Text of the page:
CROWS: Nesting

Do you ever wonder why the lookout post at the top of a ship is called the “crow’s nest”? Unlike most common birds that build nests 10 to 20 feet off the ground, crows build their nests near the tops of tall trees. Crow’s nests are often 50, 80, even 120 feet off the ground. I’m Jim Metzner, and this is Pulse of the Planet, presented by The American Museum of Natural History.

It’s nesting season now for crows, but studying these birds in their nests requires agile tree climbing skills and nerves of steel.

“One of the reasons I think that crows haven’t been studied as, as well as other birds is that they’re not only intelligent and difficult to capture but their nests can be fairly inaccessible as well.”

Professor Kevin McGowan is an Associate Curator of birds and mammals at Cornell University. His research on the common American crow often takes him to the very tops of very trees where he can study nests and band babies. What professor McGowan has found is that the common crow is far from ordinary. In fact, crows are among the very few birds whose older offspring stay around the nest and help their parents raising babies. Extended families of crows even cooperate for the general welfare of the crow community. And that includes banding together to ward off intruders – even those with good intentions.

“The crows don’t like it when I go to the nest. They will yell and mob. They will dive down at me. Almost never do they actually touch me, but everybody gets involved yelling. In fact the whole neighborhood can get involved yelling. And I’ve had groups of, oh, seventy five, eighty birds flying over top yelling at me while I’m climbing up into the nest.”

“Well I certainly have a feeling for them as a species. Although I have to say, even though I’ve been working on them for nine years, every time I go out and watch them I see something new.”

Pulse of the Planet is presented by the American Museum of Natural History. I’m Jim Metzner.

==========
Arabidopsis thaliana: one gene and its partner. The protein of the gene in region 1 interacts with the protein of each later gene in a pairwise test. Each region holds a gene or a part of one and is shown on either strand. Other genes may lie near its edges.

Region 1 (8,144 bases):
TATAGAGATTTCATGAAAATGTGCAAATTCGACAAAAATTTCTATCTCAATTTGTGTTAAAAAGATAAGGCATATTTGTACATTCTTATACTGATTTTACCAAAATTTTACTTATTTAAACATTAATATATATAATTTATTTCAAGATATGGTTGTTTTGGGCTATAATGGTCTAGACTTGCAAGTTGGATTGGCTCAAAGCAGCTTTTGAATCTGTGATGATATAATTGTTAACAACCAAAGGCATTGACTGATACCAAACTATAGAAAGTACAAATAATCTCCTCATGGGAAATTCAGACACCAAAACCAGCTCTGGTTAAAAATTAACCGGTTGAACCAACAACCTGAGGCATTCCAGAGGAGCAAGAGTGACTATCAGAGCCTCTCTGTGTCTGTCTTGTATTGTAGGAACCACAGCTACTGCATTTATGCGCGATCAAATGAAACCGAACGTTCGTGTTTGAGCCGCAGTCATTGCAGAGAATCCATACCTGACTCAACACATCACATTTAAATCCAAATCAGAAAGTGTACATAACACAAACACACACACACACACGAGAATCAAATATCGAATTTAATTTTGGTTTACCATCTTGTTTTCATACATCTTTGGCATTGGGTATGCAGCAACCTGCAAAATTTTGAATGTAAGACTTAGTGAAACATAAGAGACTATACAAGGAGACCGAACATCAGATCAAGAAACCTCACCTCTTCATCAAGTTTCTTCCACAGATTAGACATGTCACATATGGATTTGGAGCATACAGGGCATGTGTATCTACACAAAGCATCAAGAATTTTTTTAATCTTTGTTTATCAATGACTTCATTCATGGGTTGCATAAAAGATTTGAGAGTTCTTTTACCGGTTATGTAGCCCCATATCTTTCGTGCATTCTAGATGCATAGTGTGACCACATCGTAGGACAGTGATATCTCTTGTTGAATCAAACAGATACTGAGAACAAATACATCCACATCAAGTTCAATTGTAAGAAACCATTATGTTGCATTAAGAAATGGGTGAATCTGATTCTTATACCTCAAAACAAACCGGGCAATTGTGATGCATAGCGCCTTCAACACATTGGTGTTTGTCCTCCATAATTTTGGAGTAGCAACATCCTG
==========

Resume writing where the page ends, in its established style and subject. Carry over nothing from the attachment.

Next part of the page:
CROWS: Nesting

A Cornell scientist climbs trees to get at his favorite subject -- the crow.
Air Date:11/12/1997
Scientist:
Transcript:

Do you ever wonder why the lookout post at the top of a ship is called the "crow's nest"? Unlike most common birds that build nests 10 to 20 feet off the ground, crows build their nests near the tops of tall trees. Crow's nests are often 50, 80, even 120 feet off the ground. I'm Jim Metzner, and this is Pulse of the Planet, presented by The American Museum of Natural History.

It's nesting season now for crows, but studying these birds in their nests requires agile tree climbing skills and nerves of steel.

"One of the reasons I think that crows haven't been studied as, as well as other birds is that they're not only intelligent and difficult to capture but their nests can be fairly inaccessible as well."

Professor Kevin McGowan is an Associate Curator of birds and mammals at Cornell University. His research on the common American crow often takes him to the very tops of very trees where he can study nests and band babies. What professor McGowan has found is that the common crow is far from ordinary. In fact, crows are among the very few birds whose older offspring stay around the nest and help their parents raising babies. Extended families of crows even cooperate for the general welfare of the crow community. And that includes banding together to ward off intruders - even those with good intentions.

"The crows don't like it when I go to the nest. They will yell and mob. They will dive down at me. Almost never do they actually touch me, but everybody gets involved yelling. In fact the whole neighborhood can get involved yelling. And I've had groups of, oh, seventy five, eighty birds flying over top yelling at me while I'm climbing up into the nest."

"Well I certainly have a feeling for them as a species. Although I have to say, even though I've been working on them for nine years, every time I go out and watch them I see something new."

Pulse of the Planet is presented by the American Museum of Natural History. I'm Jim Metzner.